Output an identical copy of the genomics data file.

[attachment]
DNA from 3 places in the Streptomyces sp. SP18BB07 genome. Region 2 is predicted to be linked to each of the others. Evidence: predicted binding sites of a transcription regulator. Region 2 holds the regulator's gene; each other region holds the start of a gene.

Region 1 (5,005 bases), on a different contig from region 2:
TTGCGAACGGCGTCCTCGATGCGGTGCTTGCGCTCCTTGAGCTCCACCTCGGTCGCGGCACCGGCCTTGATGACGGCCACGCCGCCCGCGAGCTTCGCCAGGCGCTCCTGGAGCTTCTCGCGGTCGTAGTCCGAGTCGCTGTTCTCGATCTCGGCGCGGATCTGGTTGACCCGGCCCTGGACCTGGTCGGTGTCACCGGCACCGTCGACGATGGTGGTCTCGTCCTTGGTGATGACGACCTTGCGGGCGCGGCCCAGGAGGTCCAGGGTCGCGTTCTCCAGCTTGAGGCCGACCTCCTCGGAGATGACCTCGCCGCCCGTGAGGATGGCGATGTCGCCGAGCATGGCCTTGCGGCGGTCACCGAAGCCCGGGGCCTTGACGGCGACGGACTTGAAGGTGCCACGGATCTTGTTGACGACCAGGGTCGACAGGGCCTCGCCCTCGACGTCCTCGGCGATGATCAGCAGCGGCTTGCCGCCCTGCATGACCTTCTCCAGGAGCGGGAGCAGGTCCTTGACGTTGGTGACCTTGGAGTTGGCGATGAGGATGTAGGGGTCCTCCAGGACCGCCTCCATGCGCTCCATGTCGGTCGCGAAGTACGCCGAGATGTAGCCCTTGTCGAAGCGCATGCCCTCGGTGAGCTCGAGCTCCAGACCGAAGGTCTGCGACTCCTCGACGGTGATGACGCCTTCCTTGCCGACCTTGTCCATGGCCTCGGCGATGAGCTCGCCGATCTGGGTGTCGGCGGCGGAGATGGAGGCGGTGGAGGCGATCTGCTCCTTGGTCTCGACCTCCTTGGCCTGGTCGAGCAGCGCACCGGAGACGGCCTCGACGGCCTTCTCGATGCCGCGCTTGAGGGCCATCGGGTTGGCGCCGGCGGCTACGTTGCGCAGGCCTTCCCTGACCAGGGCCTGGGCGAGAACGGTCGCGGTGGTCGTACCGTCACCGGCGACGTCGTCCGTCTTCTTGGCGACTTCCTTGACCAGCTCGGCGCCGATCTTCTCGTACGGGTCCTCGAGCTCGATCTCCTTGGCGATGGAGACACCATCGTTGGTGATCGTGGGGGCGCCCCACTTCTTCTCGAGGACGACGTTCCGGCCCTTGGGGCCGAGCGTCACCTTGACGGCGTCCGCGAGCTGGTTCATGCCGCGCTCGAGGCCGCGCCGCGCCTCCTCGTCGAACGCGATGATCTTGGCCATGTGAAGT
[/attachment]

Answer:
DNA from 3 places in the Streptomyces sp. SP18BB07 genome. Region 2 is predicted to be linked to each of the others. Evidence: predicted binding sites of a transcription regulator. Region 2 holds the regulator's gene; each other region holds the start of a gene.

Region 1 (5,005 bases), on a different contig from region 2:
TTGCGAACGGCGTCCTCGATGCGGTGCTTGCGCTCCTTGAGCTCCACCTCGGTCGCGGCACCGGCCTTGATGACGGCCACGCCGCCCGCGAGCTTCGCCAGGCGCTCCTGGAGCTTCTCGCGGTCGTAGTCCGAGTCGCTGTTCTCGATCTCGGCGCGGATCTGGTTGACCCGGCCCTGGACCTGGTCGGTGTCACCGGCACCGTCGACGATGGTGGTCTCGTCCTTGGTGATGACGACCTTGCGGGCGCGGCCCAGGAGGTCCAGGGTCGCGTTCTCCAGCTTGAGGCCGACCTCCTCGGAGATGACCTCGCCGCCCGTGAGGATGGCGATGTCGCCGAGCATGGCCTTGCGGCGGTCACCGAAGCCCGGGGCCTTGACGGCGACGGACTTGAAGGTGCCACGGATCTTGTTGACGACCAGGGTCGACAGGGCCTCGCCCTCGACGTCCTCGGCGATGATCAGCAGCGGCTTGCCGCCCTGCATGACCTTCTCCAGGAGCGGGAGCAGGTCCTTGACGTTGGTGACCTTGGAGTTGGCGATGAGGATGTAGGGGTCCTCCAGGACCGCCTCCATGCGCTCCATGTCGGTCGCGAAGTACGCCGAGATGTAGCCCTTGTCGAAGCGCATGCCCTCGGTGAGCTCGAGCTCCAGACCGAAGGTCTGCGACTCCTCGACGGTGATGACGCCTTCCTTGCCGACCTTGTCCATGGCCTCGGCGATGAGCTCGCCGATCTGGGTGTCGGCGGCGGAGATGGAGGCGGTGGAGGCGATCTGCTCCTTGGTCTCGACCTCCTTGGCCTGGTCGAGCAGCGCACCGGAGACGGCCTCGACGGCCTTCTCGATGCCGCGCTTGAGGGCCATCGGGTTGGCGCCGGCGGCTACGTTGCGCAGGCCTTCCCTGACCAGGGCCTGGGCGAGAACGGTCGCGGTGGTCGTACCGTCACCGGCGACGTCGTCCGTCTTCTTGGCGACTTCCTTGACCAGCTCGGCGCCGATCTTCTCGTACGGGTCCTCGAGCTCGATCTCCTTGGCGATGGAGACACCATCGTTGGTGATCGTGGGGGCGCCCCACTTCTTCTCGAGGACGACGTTCCGGCCCTTGGGGCCGAGCGTCACCTTGACGGCGTCCGCGAGCTGGTTCATGCCGCGCTCGAGGCCGCGCCGCGCCTCCTCGTCGAACGCGATGATCTTGGCCATGTGAAGT